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High Uptake of Postpartum Hormonal Contraception Among HIV-1-Seropositive Women in Kenya

Balkus, Jennifer MPH*; Bosire, Rose MBChB, MPH; John-stewart, Grace MD, MPH, PhD*†; Mbori-ngacha, Dorothy MBChB, MMed, MPH; Schiff, Melissa A. MD, MPH*; Wamalwa, Dalton MBChB, MMed, MPH; Gichuhi, Christine MBChB, MMed; Obimbo, Elizabeth MBChB, MMed, MPH; Wariua, Grace MBChB; Farquhar, Carey MD, MPH*†

Sexually Transmitted Diseases: January 2007 - Volume 34 - Issue 1 - p 25-29
doi: 10.1097/01.olq.0000218880.88179.36
Article

Objectives: The objectives of this study were to determine patterns of contraceptive utilization among sexually active HIV-1-seropositive women postpartum and to identify correlates of hormonal contraception uptake.

Goal: The goal of this study was to improve delivery of family planning services to HIV-1-infected women in resource-limited settings.

Study Design: HIV-1-infected pregnant women were followed prospectively in a perinatal HIV-1 transmission study. Participants were referred to local clinics for contraceptive counseling and management.

Results: Among 319 HIV-1-infected women, median time to sexual activity postpartum was 2 months and 231 (72%) women used hormonal contraception for at least 2 months during follow-up, initiating use at approximately 3 months postpartum (range, 1–11 months). Overall, 101 (44%) used DMPA, 71 (31%) oral contraception, and 59 (25%) switched methods during follow-up. Partner notification, infant mortality, and condom use were similar between those using and not using contraception.

Conclusions: Using existing the healthcare infrastructure, it is possible to achieve high levels of postpartum hormonal contraceptive utilization among HIV-1-seropositive women.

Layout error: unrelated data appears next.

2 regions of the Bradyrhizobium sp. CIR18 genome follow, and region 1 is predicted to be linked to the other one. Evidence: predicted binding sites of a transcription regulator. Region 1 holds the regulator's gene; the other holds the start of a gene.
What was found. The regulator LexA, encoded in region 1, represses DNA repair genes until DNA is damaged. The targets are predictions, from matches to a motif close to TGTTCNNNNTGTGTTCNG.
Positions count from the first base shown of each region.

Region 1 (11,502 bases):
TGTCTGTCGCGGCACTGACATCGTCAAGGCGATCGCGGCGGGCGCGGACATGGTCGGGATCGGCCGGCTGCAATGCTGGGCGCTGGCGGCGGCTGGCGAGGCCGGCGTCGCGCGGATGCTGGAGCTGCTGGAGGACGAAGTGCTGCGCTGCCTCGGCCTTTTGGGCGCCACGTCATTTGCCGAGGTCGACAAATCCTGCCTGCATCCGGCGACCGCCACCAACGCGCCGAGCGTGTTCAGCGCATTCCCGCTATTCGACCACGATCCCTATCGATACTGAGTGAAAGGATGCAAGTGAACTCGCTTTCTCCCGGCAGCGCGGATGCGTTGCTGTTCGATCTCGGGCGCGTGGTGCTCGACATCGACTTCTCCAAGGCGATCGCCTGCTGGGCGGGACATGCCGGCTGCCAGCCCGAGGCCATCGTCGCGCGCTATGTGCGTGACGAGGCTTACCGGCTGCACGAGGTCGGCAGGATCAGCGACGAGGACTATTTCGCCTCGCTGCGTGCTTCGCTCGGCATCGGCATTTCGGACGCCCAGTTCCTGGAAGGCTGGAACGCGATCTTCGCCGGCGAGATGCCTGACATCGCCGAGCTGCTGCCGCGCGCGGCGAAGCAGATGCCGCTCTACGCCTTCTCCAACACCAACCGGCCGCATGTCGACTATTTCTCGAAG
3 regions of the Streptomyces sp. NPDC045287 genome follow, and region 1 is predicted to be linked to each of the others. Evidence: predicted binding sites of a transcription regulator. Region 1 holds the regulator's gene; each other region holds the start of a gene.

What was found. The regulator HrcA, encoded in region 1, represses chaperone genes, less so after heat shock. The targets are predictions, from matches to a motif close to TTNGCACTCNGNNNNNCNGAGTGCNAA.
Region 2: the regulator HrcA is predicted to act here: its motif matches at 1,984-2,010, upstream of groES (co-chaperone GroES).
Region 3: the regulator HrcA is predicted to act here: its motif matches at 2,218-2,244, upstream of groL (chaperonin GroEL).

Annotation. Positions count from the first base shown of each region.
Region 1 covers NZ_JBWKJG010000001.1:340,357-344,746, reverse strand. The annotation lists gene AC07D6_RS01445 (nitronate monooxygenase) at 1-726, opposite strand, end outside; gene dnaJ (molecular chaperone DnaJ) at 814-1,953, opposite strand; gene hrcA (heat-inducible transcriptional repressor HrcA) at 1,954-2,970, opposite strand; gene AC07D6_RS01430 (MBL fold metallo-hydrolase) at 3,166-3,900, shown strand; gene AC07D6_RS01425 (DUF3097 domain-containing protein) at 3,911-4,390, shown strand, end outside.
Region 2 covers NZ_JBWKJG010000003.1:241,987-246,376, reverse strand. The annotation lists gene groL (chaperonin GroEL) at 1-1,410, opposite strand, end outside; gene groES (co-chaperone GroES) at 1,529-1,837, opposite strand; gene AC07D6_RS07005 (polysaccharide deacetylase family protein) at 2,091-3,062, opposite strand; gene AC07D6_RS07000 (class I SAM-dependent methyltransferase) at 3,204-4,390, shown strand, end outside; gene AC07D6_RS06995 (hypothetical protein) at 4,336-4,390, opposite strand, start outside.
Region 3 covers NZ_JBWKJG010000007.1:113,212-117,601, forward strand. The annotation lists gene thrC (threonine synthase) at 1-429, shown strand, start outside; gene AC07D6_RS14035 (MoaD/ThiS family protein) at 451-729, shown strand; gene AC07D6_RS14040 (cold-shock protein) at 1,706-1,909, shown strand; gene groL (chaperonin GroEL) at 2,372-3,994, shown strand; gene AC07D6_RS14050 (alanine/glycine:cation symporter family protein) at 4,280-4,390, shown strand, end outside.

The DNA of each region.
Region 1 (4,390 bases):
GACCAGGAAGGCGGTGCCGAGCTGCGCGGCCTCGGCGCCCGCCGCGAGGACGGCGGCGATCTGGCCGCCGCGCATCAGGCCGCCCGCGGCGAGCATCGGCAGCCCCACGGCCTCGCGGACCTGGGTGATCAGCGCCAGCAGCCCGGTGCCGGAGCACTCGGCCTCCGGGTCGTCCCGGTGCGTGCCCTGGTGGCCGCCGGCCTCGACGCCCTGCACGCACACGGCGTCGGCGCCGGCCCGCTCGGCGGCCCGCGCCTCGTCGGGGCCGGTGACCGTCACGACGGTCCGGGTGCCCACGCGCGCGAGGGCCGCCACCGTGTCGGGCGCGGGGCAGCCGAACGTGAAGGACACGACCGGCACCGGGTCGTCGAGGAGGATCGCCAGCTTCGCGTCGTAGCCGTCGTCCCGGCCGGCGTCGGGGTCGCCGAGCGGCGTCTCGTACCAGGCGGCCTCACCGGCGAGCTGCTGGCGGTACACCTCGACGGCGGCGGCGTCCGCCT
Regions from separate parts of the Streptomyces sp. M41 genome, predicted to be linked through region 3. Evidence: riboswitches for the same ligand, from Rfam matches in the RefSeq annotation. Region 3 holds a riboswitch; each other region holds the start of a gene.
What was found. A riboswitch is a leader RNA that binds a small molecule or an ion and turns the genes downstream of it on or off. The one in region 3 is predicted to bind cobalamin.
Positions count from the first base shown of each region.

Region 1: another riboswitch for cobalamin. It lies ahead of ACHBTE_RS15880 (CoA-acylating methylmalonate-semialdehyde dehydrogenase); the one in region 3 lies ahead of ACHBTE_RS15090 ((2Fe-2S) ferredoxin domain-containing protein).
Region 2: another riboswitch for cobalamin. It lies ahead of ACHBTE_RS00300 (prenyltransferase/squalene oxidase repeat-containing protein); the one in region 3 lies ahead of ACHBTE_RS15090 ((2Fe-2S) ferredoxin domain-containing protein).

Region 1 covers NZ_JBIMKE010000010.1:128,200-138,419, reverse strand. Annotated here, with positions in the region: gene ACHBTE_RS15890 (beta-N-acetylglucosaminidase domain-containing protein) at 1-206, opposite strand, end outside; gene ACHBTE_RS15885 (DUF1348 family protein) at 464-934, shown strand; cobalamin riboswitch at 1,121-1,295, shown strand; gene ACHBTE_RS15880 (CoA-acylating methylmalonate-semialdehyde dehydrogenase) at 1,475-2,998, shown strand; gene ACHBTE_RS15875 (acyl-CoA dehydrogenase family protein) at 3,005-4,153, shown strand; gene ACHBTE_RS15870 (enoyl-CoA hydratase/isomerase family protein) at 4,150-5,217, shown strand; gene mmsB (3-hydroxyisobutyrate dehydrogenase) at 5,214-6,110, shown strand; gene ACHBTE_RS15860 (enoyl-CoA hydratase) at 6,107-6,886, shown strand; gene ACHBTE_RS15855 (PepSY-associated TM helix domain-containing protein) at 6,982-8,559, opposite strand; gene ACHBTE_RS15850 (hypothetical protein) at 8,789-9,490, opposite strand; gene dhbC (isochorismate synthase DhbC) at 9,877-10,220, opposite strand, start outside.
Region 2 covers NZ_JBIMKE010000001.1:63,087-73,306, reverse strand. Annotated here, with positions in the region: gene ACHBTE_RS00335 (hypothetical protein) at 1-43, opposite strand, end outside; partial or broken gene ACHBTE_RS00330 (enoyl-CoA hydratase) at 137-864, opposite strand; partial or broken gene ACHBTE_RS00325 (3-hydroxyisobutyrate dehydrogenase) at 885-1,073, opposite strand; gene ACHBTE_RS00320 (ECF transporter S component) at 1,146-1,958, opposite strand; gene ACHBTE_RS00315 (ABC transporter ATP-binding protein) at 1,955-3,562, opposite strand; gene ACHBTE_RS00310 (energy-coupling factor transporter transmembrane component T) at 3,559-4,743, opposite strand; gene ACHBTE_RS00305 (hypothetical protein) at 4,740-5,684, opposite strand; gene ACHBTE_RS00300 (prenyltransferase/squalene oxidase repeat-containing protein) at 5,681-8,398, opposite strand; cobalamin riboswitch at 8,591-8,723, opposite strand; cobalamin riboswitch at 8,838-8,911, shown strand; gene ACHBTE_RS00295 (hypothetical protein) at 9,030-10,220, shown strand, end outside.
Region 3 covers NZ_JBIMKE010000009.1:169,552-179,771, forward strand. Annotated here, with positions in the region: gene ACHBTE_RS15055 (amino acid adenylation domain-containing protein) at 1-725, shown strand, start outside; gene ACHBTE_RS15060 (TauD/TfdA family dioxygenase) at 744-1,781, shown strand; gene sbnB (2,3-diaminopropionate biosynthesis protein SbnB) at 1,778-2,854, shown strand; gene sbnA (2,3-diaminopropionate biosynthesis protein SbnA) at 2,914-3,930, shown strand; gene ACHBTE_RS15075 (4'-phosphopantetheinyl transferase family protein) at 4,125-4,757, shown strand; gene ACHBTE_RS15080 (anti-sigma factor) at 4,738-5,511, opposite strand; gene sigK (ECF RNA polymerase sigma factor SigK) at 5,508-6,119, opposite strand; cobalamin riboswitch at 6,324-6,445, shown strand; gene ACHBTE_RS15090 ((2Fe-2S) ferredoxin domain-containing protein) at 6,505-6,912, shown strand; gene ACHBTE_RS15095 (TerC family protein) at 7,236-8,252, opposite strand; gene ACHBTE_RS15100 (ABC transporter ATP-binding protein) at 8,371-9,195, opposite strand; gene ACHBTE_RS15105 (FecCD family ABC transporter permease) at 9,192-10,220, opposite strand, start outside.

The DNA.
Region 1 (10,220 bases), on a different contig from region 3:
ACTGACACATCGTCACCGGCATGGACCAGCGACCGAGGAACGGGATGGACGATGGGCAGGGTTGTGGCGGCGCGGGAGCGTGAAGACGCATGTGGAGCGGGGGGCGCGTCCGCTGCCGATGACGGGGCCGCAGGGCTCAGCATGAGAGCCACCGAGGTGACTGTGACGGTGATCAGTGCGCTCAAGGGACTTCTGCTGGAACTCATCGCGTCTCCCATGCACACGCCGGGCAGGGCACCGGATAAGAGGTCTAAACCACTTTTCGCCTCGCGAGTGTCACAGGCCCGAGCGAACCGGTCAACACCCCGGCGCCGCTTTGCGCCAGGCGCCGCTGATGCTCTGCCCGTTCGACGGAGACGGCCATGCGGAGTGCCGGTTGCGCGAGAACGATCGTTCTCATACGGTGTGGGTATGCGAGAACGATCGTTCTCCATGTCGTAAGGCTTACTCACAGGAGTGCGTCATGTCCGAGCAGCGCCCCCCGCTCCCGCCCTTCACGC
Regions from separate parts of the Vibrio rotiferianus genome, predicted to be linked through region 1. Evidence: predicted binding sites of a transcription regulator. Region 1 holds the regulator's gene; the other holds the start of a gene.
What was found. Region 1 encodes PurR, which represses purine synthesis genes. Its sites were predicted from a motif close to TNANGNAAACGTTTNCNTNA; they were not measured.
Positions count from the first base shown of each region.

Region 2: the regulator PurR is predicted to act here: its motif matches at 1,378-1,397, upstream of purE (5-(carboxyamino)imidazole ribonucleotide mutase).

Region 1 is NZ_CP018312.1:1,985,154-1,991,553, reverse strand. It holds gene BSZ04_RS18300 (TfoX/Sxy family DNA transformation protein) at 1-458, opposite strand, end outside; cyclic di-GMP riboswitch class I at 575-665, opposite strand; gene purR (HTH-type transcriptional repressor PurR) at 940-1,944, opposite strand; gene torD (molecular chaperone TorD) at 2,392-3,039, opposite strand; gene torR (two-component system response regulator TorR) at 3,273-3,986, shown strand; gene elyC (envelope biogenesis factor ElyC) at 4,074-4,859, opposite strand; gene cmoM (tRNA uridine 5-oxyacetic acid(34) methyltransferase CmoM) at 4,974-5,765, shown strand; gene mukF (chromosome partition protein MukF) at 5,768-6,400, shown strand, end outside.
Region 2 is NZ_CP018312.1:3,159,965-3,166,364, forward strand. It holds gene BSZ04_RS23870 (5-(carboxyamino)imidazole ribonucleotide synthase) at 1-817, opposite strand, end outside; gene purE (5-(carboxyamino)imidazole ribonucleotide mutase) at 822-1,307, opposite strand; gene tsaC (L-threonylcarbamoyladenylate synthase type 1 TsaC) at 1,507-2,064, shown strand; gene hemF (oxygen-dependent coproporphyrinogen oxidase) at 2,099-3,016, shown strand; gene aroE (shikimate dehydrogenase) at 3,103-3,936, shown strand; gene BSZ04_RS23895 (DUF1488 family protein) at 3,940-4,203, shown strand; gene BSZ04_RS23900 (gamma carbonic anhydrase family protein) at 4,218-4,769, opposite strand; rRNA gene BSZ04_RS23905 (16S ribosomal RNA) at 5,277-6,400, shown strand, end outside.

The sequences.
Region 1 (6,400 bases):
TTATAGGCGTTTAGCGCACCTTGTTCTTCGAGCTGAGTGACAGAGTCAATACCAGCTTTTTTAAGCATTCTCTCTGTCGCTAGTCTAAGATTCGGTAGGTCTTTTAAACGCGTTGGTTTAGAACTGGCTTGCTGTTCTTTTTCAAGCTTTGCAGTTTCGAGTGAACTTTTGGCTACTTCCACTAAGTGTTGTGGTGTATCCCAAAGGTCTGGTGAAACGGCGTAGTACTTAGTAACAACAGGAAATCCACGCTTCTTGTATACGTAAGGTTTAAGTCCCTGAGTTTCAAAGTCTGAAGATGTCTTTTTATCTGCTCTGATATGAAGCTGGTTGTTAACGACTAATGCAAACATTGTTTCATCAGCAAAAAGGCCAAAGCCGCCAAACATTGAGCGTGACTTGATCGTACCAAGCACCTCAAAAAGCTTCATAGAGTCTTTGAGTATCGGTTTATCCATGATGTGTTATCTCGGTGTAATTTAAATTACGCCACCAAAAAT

Among 319 HIV-1-infected women followed postpartum in Nairobi, 77% resumed sexual activity within 3 months after delivery and more than 70% accepted hormonal contraception when referred to existing public sector clinics for family planning.

From the Departments of *Epidemiology, and †Medicine, University of Washington, Seattle, Washington; and the ‡Departments of Paediatrics and ∥Pharmacology, University of Nairobi, Nairobi, Kenya

This research was funded by U.S. National Institutes of Health (NIH) grant R01 HD23412. J. Balkus and M. Schiff were supported in part by Project T76 MC 00,011 from the Maternal and Child Health Bureau, U.S. Department of Health and Human Services. C. Farquhar receives support from NIH grant K23 HD41879. R. Bosire, D. Wamalwa, and E. Obimbo were scholars in the AIDS International Training and Research Program supported by the NIH Fogarty International Center grant D43 TW00007. G. John-Stewart is an Elizabeth Glaser Pediatric AIDS Foundation (EGPAF) Scientist and D. Mbori-Ngacha had an EGPAF Leadership Award.

Written informed consent was obtained from all study participants. This study received ethical approval from the Institutional Review Boards of the University of Washington and the University of Nairobi and was conducted according to the guidelines set forth by the United States Department of Health and Human Services.

Correspondence: Jennifer Balkus, MPH, 325 Ninth Avenue, University of Washington Box 359909, Seattle, WA 98104. E-mail: jbalkus@u.washington.edu.

Received for publication December 5, 2005, and accepted March 13, 2006.

© Copyright 2007 American Sexually Transmitted Diseases Association